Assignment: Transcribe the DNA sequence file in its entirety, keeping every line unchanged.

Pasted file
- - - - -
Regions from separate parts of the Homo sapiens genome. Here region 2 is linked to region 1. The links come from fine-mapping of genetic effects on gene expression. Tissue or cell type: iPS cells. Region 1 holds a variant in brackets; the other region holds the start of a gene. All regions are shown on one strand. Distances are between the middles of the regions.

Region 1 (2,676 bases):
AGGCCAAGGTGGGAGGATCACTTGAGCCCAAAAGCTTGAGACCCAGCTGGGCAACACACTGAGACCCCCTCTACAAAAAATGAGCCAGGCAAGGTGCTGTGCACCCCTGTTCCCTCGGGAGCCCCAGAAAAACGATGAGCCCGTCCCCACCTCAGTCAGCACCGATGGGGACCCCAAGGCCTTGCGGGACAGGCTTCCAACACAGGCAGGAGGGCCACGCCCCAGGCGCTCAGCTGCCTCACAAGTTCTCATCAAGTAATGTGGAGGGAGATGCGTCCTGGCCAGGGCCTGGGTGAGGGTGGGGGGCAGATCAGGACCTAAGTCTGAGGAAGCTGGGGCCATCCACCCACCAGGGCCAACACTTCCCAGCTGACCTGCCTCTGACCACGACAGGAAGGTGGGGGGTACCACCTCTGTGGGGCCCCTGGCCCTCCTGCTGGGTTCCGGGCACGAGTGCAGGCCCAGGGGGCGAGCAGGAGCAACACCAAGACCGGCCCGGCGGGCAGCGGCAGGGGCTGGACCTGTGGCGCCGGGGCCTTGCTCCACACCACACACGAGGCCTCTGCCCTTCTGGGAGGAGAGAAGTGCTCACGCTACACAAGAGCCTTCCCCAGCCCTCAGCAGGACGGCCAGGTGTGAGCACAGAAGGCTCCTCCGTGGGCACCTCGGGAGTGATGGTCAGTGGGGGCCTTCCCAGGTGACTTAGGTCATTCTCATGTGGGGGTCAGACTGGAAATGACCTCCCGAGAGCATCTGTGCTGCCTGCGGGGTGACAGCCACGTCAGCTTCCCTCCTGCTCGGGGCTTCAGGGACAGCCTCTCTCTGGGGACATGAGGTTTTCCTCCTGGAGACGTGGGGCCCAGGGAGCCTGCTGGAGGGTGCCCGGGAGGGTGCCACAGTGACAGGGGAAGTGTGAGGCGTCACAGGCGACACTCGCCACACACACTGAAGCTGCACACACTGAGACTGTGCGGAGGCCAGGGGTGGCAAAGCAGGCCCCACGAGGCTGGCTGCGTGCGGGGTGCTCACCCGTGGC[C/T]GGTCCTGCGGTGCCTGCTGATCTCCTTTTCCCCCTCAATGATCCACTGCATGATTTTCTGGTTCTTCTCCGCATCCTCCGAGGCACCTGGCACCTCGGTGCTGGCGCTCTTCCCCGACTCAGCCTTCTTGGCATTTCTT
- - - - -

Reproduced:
Regions from separate parts of the Homo sapiens genome. Here region 2 is linked to region 1. The links come from fine-mapping of genetic effects on gene expression. Tissue or cell type: iPS cells. Region 1 holds a variant in brackets; the other region holds the start of a gene. All regions are shown on one strand. Distances are between the middles of the regions.

Region 1 (2,676 bases):
AGGCCAAGGTGGGAGGATCACTTGAGCCCAAAAGCTTGAGACCCAGCTGGGCAACACACTGAGACCCCCTCTACAAAAAATGAGCCAGGCAAGGTGCTGTGCACCCCTGTTCCCTCGGGAGCCCCAGAAAAACGATGAGCCCGTCCCCACCTCAGTCAGCACCGATGGGGACCCCAAGGCCTTGCGGGACAGGCTTCCAACACAGGCAGGAGGGCCACGCCCCAGGCGCTCAGCTGCCTCACAAGTTCTCATCAAGTAATGTGGAGGGAGATGCGTCCTGGCCAGGGCCTGGGTGAGGGTGGGGGGCAGATCAGGACCTAAGTCTGAGGAAGCTGGGGCCATCCACCCACCAGGGCCAACACTTCCCAGCTGACCTGCCTCTGACCACGACAGGAAGGTGGGGGGTACCACCTCTGTGGGGCCCCTGGCCCTCCTGCTGGGTTCCGGGCACGAGTGCAGGCCCAGGGGGCGAGCAGGAGCAACACCAAGACCGGCCCGGCGGGCAGCGGCAGGGGCTGGACCTGTGGCGCCGGGGCCTTGCTCCACACCACACACGAGGCCTCTGCCCTTCTGGGAGGAGAGAAGTGCTCACGCTACACAAGAGCCTTCCCCAGCCCTCAGCAGGACGGCCAGGTGTGAGCACAGAAGGCTCCTCCGTGGGCACCTCGGGAGTGATGGTCAGTGGGGGCCTTCCCAGGTGACTTAGGTCATTCTCATGTGGGGGTCAGACTGGAAATGACCTCCCGAGAGCATCTGTGCTGCCTGCGGGGTGACAGCCACGTCAGCTTCCCTCCTGCTCGGGGCTTCAGGGACAGCCTCTCTCTGGGGACATGAGGTTTTCCTCCTGGAGACGTGGGGCCCAGGGAGCCTGCTGGAGGGTGCCCGGGAGGGTGCCACAGTGACAGGGGAAGTGTGAGGCGTCACAGGCGACACTCGCCACACACACTGAAGCTGCACACACTGAGACTGTGCGGAGGCCAGGGGTGGCAAAGCAGGCCCCACGAGGCTGGCTGCGTGCGGGGTGCTCACCCGTGGC[C/T]GGTCCTGCGGTGCCTGCTGATCTCCTTTTCCCCCTCAATGATCCACTGCATGATTTTCTGGTTCTTCTCCGCATCCTCCGAGGCACCTGGCACCTCGGTGCTGGCGCTCTTCCCCGACTCAGCCTTCTTGGCATTTCTT